Technology remains one answer for us. Demand for Video Relay Services (VRS) and video remote interpreting (VRI) have increased. Some call centers allowed interpreters to transition from working in call centers to working within their own homes to continue the provision of interpreting services.  Some interpreting referral agencies were able to make the transition to video remote interpreting (VRI). 

While this offers a respite and some hope for sign language interpreters, Deaf interpreters are left behind.

Unfortunately, VRS companies do not work with Deaf interpreters except for those who are employed in a different role within the call centers. Few agencies work with Deaf interpreters on VRI assignments. It is even reported there is a specific VRI platform that does not allow the use of Deaf interpreters. Overall, video interpreting offers few opportunities for Deaf Interpreters.  

In spite of the slowdown in work, Deaf Interpreters have been visible in press conference work during this ordeal. Press conferences alone is not enough work to sustain professional Deaf Interpreters. What implications might this pandemic have on the future of Deaf interpreters?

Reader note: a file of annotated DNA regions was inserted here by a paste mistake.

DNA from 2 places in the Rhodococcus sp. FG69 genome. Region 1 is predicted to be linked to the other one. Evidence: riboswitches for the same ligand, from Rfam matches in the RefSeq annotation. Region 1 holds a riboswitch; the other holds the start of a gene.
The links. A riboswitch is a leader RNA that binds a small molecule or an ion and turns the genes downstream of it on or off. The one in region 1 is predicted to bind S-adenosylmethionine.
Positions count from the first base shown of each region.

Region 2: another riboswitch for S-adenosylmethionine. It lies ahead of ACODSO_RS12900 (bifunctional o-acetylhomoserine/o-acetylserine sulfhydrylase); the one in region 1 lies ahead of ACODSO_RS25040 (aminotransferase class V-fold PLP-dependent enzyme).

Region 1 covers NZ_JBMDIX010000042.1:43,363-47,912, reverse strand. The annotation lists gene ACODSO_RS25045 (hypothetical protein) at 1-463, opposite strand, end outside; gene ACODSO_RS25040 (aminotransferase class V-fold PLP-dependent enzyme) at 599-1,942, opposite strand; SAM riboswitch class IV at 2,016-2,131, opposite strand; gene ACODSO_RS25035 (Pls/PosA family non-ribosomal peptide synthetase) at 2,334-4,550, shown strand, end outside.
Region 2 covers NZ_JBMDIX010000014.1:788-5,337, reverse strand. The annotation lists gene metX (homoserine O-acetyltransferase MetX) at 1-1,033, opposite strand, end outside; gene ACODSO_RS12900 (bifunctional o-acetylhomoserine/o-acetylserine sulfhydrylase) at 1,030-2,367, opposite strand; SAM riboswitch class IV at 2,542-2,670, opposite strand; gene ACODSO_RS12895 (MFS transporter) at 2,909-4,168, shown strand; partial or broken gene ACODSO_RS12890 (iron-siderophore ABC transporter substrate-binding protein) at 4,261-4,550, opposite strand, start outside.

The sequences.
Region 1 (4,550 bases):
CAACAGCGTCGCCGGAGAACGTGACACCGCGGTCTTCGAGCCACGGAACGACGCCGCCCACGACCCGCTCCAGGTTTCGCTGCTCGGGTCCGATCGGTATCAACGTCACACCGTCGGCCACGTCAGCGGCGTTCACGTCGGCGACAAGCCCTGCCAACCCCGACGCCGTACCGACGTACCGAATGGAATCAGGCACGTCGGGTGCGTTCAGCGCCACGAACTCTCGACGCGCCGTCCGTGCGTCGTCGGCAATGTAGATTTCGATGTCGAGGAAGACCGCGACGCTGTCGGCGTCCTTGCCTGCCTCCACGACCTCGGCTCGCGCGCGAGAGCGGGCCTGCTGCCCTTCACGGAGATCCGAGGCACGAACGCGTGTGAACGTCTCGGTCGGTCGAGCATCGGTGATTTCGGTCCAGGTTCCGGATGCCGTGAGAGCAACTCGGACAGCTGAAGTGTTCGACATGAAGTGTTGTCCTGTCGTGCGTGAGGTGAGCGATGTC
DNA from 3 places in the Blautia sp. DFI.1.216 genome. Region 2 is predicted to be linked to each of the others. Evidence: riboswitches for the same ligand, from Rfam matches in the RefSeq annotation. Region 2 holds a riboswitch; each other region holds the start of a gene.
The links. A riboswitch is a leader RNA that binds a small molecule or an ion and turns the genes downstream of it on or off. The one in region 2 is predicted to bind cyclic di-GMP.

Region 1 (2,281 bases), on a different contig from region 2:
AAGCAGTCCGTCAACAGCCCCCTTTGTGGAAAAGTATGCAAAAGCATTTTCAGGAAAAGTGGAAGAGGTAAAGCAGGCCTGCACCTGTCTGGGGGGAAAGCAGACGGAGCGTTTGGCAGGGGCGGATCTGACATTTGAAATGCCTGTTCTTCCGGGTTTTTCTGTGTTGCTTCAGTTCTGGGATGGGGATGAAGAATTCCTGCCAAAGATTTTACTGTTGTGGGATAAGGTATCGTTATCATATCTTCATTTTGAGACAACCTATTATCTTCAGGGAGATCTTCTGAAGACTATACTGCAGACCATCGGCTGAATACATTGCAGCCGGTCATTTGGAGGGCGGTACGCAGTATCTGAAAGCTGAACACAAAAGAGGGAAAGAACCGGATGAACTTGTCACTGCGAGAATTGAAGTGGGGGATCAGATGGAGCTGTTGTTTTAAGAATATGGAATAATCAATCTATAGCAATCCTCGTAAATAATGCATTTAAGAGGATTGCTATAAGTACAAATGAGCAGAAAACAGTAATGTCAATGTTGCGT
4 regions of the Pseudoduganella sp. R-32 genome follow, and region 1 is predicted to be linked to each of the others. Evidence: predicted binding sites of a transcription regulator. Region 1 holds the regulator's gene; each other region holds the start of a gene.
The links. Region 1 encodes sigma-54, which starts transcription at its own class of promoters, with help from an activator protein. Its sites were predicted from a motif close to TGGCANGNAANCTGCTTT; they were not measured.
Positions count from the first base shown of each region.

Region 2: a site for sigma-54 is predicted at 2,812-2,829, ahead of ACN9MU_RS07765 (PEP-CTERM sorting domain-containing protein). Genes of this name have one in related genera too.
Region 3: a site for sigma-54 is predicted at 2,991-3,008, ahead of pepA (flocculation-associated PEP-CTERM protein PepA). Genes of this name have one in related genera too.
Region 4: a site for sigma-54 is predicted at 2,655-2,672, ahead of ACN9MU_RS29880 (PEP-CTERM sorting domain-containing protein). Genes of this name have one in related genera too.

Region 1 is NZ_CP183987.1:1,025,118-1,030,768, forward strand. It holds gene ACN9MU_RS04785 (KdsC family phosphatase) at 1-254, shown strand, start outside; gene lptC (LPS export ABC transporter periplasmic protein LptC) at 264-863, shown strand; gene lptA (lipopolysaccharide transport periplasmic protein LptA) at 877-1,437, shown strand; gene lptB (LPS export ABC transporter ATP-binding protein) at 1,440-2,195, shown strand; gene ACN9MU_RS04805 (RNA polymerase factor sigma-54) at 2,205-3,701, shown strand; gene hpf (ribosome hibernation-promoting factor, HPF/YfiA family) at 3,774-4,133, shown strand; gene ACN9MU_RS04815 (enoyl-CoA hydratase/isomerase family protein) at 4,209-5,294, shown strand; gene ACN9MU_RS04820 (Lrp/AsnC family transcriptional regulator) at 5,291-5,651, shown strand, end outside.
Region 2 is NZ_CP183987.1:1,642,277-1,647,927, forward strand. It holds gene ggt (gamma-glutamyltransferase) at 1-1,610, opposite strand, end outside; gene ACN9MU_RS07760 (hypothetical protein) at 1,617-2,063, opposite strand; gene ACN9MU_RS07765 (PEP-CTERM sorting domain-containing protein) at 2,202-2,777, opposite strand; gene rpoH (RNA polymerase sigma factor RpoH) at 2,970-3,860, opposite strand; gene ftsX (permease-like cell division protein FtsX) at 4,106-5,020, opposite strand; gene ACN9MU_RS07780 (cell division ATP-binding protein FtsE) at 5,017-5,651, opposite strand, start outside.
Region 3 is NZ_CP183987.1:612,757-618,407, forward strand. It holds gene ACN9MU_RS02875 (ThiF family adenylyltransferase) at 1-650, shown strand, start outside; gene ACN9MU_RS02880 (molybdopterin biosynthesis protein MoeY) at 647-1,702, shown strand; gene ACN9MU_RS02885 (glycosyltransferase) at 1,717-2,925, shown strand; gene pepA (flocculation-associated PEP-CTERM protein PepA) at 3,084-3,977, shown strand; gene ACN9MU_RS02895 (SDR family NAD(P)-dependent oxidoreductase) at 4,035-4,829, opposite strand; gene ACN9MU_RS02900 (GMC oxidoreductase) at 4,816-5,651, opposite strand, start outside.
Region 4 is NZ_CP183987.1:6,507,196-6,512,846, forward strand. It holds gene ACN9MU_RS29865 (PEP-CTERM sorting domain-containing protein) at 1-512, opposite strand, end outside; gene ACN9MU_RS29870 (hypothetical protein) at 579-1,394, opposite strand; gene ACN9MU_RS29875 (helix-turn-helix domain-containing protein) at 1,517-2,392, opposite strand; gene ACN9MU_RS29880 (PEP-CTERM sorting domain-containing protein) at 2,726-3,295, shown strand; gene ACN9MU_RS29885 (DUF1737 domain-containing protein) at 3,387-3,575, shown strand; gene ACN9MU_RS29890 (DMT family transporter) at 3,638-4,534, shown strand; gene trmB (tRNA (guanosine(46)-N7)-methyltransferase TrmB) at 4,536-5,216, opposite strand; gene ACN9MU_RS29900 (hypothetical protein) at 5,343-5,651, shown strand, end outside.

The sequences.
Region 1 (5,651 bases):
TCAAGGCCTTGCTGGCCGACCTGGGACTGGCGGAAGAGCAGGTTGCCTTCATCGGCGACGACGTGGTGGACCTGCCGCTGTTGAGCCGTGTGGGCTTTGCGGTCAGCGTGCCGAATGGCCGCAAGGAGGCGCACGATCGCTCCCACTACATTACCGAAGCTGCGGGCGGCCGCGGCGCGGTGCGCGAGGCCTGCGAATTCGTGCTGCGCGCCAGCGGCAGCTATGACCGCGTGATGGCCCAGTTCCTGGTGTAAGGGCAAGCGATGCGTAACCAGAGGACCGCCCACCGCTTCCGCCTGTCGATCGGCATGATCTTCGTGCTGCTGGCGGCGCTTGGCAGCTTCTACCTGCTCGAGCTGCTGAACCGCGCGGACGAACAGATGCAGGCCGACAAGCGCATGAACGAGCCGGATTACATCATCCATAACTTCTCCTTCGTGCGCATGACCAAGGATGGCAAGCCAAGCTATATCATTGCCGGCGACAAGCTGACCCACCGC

Despite a great deal of resistance, Deaf interpreters were just beginning to establish a foothold in the sign language interpreting profession. 

Will this chaos create a situation that renders Deaf interpreters into a scarce resource or even obsolete? Will we enter a period of even stricter austerity measures where we decide Deaf Interpreters are an unnecessary expense? The landscape for access for deaf people is difficult to predict. We ask you to stay the fight for Deaf interpreters during this time and after we are out of this chaos. 

One important pushback is to repair the outdated perception that Deaf interpreters are only for specific individuals with language “issues”. For example, the National Association of the Deaf’s (NAD) position paper on healthcare access indicated that Deaf interpreters are for those with poor communication and linguistic skills. The Registry of Interpreters for the Deaf (RID) released a standard practice paper on CDIs in 1997. This 23-year-old document describes Deaf interpreters as being ideal for specific communication challenges.